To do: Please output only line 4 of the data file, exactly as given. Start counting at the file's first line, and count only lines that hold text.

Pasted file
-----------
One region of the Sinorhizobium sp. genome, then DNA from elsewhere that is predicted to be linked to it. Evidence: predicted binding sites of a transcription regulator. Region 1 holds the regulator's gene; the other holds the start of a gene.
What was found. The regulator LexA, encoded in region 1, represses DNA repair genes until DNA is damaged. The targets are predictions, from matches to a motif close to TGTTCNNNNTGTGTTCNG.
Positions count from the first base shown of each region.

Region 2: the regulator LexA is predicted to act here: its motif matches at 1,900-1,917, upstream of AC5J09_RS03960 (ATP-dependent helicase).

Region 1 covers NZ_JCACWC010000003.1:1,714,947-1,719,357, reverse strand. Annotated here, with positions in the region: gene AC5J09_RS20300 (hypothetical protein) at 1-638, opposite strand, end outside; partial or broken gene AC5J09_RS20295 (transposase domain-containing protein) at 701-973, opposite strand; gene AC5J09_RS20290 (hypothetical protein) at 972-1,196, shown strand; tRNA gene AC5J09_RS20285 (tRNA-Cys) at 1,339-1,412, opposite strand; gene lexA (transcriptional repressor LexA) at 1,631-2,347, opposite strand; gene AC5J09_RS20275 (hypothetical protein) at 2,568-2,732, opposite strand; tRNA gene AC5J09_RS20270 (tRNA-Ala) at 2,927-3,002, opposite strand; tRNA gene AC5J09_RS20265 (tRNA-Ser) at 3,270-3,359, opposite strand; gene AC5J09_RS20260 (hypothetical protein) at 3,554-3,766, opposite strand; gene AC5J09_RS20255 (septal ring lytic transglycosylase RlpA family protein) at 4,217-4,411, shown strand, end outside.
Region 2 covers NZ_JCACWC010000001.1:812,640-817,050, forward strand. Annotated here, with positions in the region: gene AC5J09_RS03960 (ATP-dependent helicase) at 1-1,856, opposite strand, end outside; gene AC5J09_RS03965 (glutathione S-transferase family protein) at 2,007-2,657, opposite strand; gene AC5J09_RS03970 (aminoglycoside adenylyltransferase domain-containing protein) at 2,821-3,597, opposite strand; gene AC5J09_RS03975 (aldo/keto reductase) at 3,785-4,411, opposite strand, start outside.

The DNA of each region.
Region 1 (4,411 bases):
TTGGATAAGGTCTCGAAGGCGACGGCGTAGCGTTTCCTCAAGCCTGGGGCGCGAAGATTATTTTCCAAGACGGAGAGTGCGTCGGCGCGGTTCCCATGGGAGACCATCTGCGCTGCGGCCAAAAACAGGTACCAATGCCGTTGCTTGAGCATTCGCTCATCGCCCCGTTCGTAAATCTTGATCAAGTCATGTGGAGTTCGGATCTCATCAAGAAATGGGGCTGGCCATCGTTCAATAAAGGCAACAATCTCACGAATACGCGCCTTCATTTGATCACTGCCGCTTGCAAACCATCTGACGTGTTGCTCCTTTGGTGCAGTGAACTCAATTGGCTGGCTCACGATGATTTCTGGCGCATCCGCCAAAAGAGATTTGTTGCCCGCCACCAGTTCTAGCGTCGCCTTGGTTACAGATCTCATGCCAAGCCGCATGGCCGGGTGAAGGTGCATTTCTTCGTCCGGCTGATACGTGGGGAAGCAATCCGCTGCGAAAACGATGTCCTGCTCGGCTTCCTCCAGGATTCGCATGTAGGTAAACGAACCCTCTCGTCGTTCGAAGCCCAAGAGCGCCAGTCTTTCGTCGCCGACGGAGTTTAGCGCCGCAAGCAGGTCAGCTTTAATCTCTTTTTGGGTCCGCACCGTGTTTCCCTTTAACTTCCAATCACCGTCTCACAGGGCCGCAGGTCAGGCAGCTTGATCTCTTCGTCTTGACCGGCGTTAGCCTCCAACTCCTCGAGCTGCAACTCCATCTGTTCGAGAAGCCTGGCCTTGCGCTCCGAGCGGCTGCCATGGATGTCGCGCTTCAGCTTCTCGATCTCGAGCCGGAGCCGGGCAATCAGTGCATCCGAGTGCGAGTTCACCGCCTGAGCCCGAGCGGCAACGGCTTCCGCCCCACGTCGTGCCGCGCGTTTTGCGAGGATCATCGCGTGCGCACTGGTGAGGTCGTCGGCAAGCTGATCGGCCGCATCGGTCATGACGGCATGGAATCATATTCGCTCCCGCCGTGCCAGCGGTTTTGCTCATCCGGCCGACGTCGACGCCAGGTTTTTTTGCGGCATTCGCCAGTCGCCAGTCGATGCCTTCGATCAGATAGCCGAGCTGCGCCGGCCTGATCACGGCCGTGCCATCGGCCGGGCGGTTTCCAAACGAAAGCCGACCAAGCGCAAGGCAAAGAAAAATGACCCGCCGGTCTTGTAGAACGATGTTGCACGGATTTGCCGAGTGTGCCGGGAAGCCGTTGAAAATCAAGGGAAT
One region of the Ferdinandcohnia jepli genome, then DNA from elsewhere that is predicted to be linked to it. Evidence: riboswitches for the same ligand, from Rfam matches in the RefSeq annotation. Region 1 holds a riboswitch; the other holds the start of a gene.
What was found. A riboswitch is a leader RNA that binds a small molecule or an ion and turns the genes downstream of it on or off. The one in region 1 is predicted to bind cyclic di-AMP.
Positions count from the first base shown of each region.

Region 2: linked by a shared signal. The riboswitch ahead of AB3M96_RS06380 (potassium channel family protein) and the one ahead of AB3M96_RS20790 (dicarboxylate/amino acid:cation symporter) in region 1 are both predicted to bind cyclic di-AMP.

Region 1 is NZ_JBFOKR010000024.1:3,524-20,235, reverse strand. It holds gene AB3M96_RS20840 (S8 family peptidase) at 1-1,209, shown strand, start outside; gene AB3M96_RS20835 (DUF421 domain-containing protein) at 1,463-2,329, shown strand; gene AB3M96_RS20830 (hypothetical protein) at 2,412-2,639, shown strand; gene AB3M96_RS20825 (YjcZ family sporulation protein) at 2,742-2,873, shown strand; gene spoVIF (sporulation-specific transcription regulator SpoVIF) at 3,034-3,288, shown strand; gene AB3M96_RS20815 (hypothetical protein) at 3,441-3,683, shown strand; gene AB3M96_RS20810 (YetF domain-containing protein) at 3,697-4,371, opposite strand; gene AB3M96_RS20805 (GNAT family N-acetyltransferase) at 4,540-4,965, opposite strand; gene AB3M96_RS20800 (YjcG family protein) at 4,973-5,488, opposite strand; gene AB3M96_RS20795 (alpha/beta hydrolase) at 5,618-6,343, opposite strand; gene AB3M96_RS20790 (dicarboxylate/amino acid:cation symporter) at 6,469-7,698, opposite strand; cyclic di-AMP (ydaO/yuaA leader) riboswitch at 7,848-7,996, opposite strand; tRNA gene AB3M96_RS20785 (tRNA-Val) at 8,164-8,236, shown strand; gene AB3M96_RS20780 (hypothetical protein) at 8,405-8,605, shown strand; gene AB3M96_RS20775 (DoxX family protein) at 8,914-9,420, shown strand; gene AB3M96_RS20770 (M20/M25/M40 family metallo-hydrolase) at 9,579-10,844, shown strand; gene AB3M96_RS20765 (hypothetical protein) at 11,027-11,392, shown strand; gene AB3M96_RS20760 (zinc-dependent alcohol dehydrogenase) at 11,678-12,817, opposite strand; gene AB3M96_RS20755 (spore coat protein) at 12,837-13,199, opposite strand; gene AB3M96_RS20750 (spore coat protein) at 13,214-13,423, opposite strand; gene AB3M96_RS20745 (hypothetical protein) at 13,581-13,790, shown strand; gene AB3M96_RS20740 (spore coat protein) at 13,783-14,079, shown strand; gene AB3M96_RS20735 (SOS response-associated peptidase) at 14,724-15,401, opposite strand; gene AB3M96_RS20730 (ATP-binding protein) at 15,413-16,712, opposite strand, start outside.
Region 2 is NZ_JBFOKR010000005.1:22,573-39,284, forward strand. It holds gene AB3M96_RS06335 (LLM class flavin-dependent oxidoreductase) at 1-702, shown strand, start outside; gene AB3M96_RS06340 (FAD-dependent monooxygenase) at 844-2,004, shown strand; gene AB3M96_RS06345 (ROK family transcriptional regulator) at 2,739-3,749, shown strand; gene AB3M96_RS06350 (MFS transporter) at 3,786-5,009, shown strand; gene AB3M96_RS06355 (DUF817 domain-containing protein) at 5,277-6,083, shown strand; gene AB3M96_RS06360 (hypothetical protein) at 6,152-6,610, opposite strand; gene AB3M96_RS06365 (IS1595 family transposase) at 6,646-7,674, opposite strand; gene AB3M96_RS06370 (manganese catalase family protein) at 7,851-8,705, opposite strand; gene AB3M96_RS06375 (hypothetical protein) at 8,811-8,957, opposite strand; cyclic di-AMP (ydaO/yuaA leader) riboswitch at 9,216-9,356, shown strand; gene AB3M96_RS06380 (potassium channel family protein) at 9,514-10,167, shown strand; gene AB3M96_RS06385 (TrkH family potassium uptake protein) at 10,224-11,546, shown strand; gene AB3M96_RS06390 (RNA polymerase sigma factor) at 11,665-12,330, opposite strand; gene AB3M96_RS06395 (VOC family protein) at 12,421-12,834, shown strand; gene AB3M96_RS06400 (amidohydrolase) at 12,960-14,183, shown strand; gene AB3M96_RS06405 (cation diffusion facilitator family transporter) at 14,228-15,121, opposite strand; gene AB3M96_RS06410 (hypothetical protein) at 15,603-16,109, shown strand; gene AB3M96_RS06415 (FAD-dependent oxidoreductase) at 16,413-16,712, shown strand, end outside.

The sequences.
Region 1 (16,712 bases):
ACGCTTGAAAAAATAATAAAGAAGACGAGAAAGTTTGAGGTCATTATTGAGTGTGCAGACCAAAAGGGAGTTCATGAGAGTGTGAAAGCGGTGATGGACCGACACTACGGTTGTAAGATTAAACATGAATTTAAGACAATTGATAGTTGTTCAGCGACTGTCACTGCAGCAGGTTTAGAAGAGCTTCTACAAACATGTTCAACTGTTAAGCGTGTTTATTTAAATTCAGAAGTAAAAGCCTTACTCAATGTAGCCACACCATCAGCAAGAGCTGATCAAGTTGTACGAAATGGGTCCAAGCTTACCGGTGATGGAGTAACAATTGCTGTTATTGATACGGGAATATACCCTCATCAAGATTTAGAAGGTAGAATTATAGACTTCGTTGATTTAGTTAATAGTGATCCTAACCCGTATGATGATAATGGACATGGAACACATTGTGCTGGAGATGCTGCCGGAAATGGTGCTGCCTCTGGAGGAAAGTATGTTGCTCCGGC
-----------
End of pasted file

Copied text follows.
Region 2: the regulator LexA is predicted to act here: its motif matches at 1,900-1,917, upstream of AC5J09_RS03960 (ATP-dependent helicase).